Yesterday I participated in an all-day orientation for the Master’s in Counseling program at Spring Arbor University. It was a wonderful time spent with other cohorts from around the state who are all starting the program this week in various locations. We learned what our lives would be consumed with for the next couple years and hopefully the rest of our professional lives as counselors.
Counseling has long been a taboo subject in our society. Thankfully, as more people realize their mental health issues are real (and very debilitating), the stigma or fear of seeing a counselor continues to decrease. The thought of seeing a counselor to talk about your problems used to be avoided at all cost by a large percentage of the population. Many saw it as a sign of weakness–men especially. Others felt embarrassed since their problems weren’t near as bad as other people’s. They attempted to just suck it up and move on.
Pressure from friends and family who scoff at you for working through your past keeps you in silence even longer. Comments like “You should just get over it” or “It wasn’t that bad” or “Why don’t you just let God take away your burdens” neglect the fact that something very real is happening inside your mind that needs worked through.
We all have a history that molds and shapes who we are today. That history is full of victories and triumphs; and at the same time that history is full of pain and heartache, too.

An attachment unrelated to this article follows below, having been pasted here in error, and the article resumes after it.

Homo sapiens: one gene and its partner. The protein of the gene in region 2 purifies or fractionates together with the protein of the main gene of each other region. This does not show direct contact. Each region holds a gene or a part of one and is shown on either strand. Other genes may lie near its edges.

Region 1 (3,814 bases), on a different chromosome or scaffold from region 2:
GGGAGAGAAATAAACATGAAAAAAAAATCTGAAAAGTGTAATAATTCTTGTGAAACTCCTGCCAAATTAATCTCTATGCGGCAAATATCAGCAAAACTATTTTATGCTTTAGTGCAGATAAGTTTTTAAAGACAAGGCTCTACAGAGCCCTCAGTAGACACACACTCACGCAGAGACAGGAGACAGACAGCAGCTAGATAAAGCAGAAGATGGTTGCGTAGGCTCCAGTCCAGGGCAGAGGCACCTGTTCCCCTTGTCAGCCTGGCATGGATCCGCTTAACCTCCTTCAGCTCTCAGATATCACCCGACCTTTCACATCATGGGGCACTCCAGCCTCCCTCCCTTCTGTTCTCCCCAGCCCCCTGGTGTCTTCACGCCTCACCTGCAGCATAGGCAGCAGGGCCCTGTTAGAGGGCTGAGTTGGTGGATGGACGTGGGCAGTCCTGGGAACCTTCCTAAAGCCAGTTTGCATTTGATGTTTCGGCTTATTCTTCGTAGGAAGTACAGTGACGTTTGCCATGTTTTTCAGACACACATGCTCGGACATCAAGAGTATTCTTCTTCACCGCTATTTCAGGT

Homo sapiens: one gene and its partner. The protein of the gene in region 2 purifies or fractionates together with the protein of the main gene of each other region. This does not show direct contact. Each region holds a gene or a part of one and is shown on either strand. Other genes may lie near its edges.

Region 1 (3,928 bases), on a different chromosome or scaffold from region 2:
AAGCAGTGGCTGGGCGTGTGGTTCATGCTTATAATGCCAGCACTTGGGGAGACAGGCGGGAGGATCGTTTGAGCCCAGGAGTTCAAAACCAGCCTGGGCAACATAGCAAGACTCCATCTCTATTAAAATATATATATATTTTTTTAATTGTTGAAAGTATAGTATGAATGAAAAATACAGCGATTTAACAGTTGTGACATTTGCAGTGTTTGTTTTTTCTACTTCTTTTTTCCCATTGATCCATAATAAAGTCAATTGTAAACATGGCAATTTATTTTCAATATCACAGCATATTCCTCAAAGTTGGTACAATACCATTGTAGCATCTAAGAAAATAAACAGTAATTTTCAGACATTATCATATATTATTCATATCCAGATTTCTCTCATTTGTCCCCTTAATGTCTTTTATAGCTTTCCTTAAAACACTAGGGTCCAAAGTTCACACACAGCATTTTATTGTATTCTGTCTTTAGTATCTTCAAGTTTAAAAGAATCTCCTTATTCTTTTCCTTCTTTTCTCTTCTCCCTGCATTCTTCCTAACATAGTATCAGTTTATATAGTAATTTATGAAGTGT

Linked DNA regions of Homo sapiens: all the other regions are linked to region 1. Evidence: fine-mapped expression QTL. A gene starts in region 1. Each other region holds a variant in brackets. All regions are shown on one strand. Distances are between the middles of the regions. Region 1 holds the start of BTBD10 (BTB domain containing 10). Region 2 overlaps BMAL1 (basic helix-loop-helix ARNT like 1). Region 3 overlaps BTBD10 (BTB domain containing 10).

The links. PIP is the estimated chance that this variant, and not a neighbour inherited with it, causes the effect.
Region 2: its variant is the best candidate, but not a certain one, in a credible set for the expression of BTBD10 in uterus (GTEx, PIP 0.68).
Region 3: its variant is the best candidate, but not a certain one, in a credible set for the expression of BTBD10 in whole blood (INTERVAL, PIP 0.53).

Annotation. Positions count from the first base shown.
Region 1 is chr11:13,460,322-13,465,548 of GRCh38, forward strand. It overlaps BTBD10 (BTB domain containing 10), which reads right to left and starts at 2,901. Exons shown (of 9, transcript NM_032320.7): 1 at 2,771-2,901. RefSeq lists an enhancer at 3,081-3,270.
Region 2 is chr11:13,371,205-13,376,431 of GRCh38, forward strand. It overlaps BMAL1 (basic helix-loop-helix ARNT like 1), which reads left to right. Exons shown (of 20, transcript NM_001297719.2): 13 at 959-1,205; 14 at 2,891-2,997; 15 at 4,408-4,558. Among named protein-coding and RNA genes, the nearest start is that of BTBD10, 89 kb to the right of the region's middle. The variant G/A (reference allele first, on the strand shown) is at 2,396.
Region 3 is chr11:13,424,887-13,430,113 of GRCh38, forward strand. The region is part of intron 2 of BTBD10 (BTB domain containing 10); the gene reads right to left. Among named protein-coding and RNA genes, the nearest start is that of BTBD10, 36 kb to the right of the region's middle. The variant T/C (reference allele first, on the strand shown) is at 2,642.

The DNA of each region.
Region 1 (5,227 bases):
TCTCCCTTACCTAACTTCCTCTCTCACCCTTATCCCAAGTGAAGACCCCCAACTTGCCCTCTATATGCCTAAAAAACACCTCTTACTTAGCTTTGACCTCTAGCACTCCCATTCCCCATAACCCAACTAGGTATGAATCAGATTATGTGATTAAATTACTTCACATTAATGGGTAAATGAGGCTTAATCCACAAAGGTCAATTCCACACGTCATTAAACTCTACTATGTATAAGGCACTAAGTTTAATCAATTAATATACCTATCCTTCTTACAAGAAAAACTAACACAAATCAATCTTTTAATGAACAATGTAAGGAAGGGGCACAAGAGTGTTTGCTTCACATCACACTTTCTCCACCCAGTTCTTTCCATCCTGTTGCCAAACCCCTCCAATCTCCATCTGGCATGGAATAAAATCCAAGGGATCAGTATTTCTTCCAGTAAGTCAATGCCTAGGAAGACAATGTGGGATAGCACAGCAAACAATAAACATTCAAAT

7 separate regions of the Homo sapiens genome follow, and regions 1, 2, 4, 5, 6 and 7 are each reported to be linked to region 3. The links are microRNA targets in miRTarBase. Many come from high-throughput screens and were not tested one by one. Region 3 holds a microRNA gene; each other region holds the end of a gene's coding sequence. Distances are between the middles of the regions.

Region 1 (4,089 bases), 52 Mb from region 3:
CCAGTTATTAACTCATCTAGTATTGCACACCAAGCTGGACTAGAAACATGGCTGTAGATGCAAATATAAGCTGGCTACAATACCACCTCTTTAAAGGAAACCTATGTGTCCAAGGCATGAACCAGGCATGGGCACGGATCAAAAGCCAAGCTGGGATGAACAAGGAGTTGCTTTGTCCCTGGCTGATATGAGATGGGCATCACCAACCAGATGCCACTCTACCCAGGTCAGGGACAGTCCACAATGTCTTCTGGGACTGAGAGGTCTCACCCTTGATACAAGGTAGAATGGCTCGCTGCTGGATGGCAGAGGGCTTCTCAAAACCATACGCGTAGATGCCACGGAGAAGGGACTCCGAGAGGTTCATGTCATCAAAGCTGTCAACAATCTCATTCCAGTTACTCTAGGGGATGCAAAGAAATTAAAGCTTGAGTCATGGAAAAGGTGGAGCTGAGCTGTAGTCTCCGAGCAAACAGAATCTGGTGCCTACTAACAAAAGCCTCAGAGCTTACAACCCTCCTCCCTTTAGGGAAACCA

No matter who you are, your history is a dichotomy of highs and lows. Some days you remember the highs and reminisce about the good ole days. Where did that memory come from and what caused it to surface?
Other days you remember the lows and you cry, or you eat Chips A’hoy cookies, or go shopping, or pick a fight with your spouse, or drink a lot of alcohol, or check out in front of the television or computer, or do any of a thousand things people do to cope when the pain resurfaces.
Sometimes the pain comes back and builds a nest in your mind and won’t go away. That nest serves as a daily reminder of heartache for days on end. You wake in the morning to find a couple eggs in the nest. When they hatch they are more memories of your personal history you’ve been dying to forget. Before you realize it, the nest is hatching so many bad memories you can’t cope with them all.
Where do these bad memories come from and what triggers their arrival?
There is nothing wrong with seeking help from another person. Counselors are often referred to as wounded healers. Counselors aren’t perfect people with idyllic pasts. They aren’t better than you because you went to them for help. They don’t serve as gatekeepers to wisdom and understanding. Counselors are real people with real problems of their own who simply have a strong desire to help others.
Becoming a wounded healer brings with it a large dose of humility.
I am humbled by the fact that so many of you share your lives with me.
I am humbled each and every time someone says to me, “I have never told that to anyone.”
I am humbled by the stories I hear and the vulnerability of those who tell them.
I am humbled by our shared history on the planet we inhabit and the progress we continue to make as a species.
The more I learn, and the more of your stories I hear, the more I realize we are all alike. As I reflect on my intention as a counselor I noticed it’s much the same as my intention as a writer: My intention is to help people be more comfortable with their humanness.
As I embark on this journey, I hope to share many of the lessons I am learning along the way. Counseling, here I come!
Oh, and by the way, if you are working through something difficult, I highly recommend talking to a counselor.
Peace my Friends!